how Wilkinson Eyre made a hothouse cool


0 out of 5
SpecificationsSKU: 90318Size: 9.75 x 9.9″ Pages: 90pp Binding: Trade Cloth Publication Date: March 2013 ISBN: 978-1-935935-87-2 World Rights: Available
Categories: , Tag:

In 2012, Wilkinson Eyre was part of a British-led team that won the design competition for one of the most ambitious cultural projects of recent years—the masterplan for Singapore’s Gardens by the Bay. One of the defining projects of this dynamic world city, the project set out to reinforce a vision of Singapore as a ‘City in a Garden,’ delivering a major visitor attraction and destination on the Marina Bay waterfront. The team—led by landscape architects Grant Associates—was subsequently commissioned to deliver the masterplan for the first phase of the gardens at Bay South, with Wilkinson Eyre leading the design of the key built element within them—the cooled conservatory complex.

The conservatories cover an area in excess of 20,000 sq. m and are among the largest climate controlled glasshouses in the world, comprising a 1.28 hectare cool dry biome (the ‘Flower Dome’) and a 0.73 hectare cool moist biome (the ‘Cloud Forest’). Together they represent a uniquely collaborative approach to design, bringing together scientific and design disciplines to meet the challenge of creating cool growing conditions in a building typology more frequently used to produce a warm environment for plants.

Supernature tells Wilkinson Eyre’s story of the design, describing in detail the challenges of designing and delivering this highly technical and culturally significant project, and following the team through the early conceptual design stages as well as the construction process. It also includes an architectural critique of the building and an essay placing the project in the context of Wilkinson Eyre Architects’ wider portfolio.

Wilkinson Eyre Architects is one of the UK’s leading architecture practices, with a portfolio of national and international award-winning projects. Its designs are widely recognized and have received extensive acclaim including back-to-back success in the RIBA Stirling Prize for Architecture, for the Magna Project in 2001, and the Gateshead Millennium Bridge in 2002. The practice won a RIBA International award in 2012 for the International Finance Centre Guangzhou, which was the tallest new building ever completed by a British architect when it opened in 2010. Wilkinson Eyre Architects includes Paul Baker, Jim Eyre, Emma Keyte, and Matthew Potter, with additional contributions in the book from Patrick Bellew, Andrew Grant, Edwin Heathcote, Nigel Taylor, and Neil Thomas.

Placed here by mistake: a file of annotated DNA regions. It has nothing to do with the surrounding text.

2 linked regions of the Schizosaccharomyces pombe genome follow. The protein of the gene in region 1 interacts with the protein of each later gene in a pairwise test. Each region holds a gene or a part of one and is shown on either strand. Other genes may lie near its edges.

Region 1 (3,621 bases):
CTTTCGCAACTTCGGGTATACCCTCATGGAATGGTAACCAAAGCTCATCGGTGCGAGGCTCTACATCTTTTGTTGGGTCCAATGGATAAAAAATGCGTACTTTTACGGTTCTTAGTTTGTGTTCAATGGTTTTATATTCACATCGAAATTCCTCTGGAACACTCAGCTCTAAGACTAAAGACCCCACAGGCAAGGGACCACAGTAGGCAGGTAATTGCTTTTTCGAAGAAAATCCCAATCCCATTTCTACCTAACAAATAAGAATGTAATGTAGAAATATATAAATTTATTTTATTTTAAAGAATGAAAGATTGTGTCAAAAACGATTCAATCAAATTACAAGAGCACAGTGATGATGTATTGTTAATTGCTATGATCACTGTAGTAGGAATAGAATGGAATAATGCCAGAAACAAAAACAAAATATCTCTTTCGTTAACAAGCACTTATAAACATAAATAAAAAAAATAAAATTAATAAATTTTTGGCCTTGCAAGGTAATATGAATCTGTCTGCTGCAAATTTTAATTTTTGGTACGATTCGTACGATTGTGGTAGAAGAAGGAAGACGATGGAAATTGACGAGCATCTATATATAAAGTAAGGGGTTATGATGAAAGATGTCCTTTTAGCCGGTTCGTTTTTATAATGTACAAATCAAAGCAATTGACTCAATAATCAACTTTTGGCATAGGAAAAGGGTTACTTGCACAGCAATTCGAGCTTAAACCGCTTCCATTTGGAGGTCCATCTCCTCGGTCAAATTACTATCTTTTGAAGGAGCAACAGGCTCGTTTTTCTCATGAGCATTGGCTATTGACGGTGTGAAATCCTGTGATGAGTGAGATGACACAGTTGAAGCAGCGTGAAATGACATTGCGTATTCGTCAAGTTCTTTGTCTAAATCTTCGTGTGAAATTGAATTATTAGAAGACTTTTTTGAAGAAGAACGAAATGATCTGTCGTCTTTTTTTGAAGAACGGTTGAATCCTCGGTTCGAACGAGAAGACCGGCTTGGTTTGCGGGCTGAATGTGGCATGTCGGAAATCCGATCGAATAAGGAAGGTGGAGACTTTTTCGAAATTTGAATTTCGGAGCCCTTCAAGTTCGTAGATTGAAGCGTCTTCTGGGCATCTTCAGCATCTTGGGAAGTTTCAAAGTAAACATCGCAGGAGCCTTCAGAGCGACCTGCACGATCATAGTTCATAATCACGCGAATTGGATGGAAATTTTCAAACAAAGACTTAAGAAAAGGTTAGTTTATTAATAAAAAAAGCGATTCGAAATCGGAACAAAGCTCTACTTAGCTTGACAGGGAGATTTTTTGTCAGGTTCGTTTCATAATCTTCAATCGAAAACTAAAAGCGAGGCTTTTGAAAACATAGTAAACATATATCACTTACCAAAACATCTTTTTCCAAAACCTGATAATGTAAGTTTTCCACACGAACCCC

Paul Baker is a Director of Wilkinson Eyre and led the Gardens by the Bay project from competition to completion. He has an enthusiasm for designing buildings which contribute to long-term sustainability and regeneration, and which reinforce an experiential narrative for users. This approach made the Gardens by the Bay project particularly fitting to his expertise, which also includes the Royal Botanic Gardens at Kew.
Jim Eyre OBE is a Founding Director of Wilkinson Eyre Architects, and led the strategic design of the Gardens by the Bay conservatories. He has directed some of Wilkinson Eyre’s best known projects including work at the Royal Botanic Gardens Kew, the New Bodleian Library in Oxford, and the RIBA Stirling Prize-winning Gateshead Millennium Bridge. Jim was awarded an OBE in the 2003 Honours list for services to architecture and was made Honorary Doctor of Laws at Liverpool University in 2009.

Matthew Potter is Associate Director at Wilkinson Eyre Architects and was project architect for Gardens by the Bay, leading its delivery from the Singapore site office. He has a strong interest in green issues, co-managing Wilkinson Eyre’s in-house sustainability group.
Emma Keyte was Head of Communications at Wilkinson Eyre Architects for six years and is now a freelance consultant. With an MA in Architectural Theory, she has a particular interest in how architectural concepts can be translated for a broader audience, working on a range of communications projects with architects in practice and the wider community.

Edwin Heathcote is an architect, designer and writer living and working in London. Since 1999 he has been the Architecture and Design Critic of the Financial Times. He is also the author of over a dozen books on architecture and design including recent books on London and The Architecture of Hope with Charles Jencks.
Leading horticulturalist Nigel Taylor is Director of the Singapore Botanic Garden on behalf of the National Parks Board, and was previously Curator at the Royal Botanic Gardens Kew, where he developed horticulture in public programmes for marketing Kew as a major visitor attraction.

Weight 4 lbs
Dimensions 12 × 12 × 3 in

9.75 x 9.9"




Trade Cloth

Publication date

March 2013



World rights